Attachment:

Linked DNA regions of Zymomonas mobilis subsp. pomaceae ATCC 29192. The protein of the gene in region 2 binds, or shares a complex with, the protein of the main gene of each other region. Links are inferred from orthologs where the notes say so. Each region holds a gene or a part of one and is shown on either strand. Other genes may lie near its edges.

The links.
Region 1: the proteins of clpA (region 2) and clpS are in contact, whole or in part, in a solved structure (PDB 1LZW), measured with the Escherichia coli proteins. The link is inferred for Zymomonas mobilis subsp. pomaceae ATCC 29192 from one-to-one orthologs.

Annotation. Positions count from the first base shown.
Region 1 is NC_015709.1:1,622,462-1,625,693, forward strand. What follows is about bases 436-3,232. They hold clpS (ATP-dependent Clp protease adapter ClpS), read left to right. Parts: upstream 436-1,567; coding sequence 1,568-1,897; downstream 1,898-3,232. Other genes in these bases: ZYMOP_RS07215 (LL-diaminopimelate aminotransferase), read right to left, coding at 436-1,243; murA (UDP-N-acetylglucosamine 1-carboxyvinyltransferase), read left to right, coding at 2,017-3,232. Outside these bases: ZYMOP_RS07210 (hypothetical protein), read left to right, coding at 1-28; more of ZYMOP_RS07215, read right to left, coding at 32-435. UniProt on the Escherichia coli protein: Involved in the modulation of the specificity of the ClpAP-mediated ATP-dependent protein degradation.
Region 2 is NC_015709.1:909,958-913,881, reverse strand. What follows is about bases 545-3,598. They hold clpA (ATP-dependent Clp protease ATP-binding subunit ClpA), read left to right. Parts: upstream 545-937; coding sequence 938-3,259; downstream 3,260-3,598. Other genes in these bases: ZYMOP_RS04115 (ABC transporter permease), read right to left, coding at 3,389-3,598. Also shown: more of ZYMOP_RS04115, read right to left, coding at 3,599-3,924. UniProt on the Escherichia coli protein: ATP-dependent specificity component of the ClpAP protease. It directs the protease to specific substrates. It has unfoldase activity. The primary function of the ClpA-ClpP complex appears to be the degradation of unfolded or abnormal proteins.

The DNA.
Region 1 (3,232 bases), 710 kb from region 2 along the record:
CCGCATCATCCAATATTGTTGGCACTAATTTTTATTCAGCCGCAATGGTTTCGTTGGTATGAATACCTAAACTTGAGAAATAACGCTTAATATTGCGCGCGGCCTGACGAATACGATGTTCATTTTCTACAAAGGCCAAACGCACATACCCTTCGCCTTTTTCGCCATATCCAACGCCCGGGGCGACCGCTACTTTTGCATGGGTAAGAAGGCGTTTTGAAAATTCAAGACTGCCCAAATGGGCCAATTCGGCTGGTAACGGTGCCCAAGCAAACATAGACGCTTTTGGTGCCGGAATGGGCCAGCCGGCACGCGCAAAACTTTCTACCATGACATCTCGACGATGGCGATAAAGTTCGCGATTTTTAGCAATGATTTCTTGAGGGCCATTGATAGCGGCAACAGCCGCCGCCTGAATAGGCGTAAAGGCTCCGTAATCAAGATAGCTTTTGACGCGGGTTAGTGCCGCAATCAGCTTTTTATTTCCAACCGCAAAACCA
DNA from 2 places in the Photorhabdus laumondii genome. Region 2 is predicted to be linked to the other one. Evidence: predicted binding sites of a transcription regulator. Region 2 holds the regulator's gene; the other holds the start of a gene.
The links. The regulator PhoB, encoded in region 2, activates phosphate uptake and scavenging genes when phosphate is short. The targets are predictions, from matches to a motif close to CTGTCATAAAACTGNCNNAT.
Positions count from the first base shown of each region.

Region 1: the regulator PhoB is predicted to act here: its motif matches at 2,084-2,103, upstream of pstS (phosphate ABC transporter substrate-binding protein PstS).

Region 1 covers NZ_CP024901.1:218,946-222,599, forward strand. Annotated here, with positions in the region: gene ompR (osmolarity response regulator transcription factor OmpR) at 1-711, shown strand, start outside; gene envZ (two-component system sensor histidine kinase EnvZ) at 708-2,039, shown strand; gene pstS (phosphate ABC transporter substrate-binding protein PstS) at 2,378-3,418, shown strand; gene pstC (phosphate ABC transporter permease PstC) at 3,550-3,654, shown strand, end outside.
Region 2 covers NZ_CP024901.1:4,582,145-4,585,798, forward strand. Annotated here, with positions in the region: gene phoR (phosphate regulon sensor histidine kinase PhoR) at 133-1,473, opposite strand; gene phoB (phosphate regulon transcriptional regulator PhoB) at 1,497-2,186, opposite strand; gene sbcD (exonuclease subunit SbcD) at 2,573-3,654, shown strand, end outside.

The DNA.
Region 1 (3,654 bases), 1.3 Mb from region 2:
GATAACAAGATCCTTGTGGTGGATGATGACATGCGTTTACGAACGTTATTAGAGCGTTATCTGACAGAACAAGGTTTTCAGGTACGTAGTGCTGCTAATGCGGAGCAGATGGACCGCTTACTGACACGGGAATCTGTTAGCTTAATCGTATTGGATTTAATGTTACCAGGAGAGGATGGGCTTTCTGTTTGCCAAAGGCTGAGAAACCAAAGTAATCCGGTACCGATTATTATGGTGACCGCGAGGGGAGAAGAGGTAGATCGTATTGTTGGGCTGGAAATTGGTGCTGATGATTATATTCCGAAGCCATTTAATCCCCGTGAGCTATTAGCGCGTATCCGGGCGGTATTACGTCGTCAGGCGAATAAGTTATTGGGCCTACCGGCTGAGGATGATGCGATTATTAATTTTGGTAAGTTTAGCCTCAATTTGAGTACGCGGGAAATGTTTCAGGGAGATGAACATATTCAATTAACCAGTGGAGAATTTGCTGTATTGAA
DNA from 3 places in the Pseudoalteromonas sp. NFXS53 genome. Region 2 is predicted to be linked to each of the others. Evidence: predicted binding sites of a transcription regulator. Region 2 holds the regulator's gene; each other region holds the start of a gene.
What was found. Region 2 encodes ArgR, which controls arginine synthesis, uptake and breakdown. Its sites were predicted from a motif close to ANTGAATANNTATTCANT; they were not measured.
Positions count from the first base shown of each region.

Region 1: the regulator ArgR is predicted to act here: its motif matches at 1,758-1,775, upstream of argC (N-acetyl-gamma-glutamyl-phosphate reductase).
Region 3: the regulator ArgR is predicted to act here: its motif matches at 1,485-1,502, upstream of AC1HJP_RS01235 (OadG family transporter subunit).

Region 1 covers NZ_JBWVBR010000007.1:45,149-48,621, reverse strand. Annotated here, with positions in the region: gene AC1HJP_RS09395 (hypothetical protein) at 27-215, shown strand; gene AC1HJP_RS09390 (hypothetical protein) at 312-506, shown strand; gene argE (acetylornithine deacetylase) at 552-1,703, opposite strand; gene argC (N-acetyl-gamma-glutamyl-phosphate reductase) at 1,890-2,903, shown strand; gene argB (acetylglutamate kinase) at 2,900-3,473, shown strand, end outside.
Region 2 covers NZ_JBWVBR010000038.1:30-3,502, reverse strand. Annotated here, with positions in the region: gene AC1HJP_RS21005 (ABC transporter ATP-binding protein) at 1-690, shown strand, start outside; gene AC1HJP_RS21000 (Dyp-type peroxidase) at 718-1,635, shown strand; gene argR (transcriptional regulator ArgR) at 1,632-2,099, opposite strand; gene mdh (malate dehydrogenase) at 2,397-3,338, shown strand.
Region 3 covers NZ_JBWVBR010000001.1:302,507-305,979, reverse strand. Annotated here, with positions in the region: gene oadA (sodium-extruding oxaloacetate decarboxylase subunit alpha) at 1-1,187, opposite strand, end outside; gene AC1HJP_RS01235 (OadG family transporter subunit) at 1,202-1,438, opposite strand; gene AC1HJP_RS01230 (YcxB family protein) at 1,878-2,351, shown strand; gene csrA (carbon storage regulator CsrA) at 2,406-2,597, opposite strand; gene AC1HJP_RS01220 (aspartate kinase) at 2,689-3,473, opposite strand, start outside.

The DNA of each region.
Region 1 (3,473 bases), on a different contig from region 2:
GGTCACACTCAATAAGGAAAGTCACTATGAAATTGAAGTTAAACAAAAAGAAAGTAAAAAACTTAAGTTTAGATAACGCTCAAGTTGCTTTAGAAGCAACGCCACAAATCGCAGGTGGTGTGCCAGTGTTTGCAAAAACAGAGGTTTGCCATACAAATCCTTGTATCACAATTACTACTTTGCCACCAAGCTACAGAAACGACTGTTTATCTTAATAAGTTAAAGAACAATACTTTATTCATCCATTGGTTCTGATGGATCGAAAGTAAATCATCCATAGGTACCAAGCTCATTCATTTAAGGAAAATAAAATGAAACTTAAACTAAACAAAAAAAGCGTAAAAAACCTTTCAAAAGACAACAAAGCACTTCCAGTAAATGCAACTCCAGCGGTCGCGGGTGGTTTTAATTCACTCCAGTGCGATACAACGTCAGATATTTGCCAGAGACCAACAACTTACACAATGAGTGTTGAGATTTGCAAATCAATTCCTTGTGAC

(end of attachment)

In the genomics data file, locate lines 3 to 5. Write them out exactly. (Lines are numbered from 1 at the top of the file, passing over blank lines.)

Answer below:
Region 1: the proteins of clpA (region 2) and clpS are in contact, whole or in part, in a solved structure (PDB 1LZW), measured with the Escherichia coli proteins. The link is inferred for Zymomonas mobilis subsp. pomaceae ATCC 29192 from one-to-one orthologs.

Annotation. Positions count from the first base shown.
Region 1 is NC_015709.1:1,622,462-1,625,693, forward strand. What follows is about bases 436-3,232. They hold clpS (ATP-dependent Clp protease adapter ClpS), read left to right. Parts: upstream 436-1,567; coding sequence 1,568-1,897; downstream 1,898-3,232. Other genes in these bases: ZYMOP_RS07215 (LL-diaminopimelate aminotransferase), read right to left, coding at 436-1,243; murA (UDP-N-acetylglucosamine 1-carboxyvinyltransferase), read left to right, coding at 2,017-3,232. Outside these bases: ZYMOP_RS07210 (hypothetical protein), read left to right, coding at 1-28; more of ZYMOP_RS07215, read right to left, coding at 32-435. UniProt on the Escherichia coli protein: Involved in the modulation of the specificity of the ClpAP-mediated ATP-dependent protein degradation.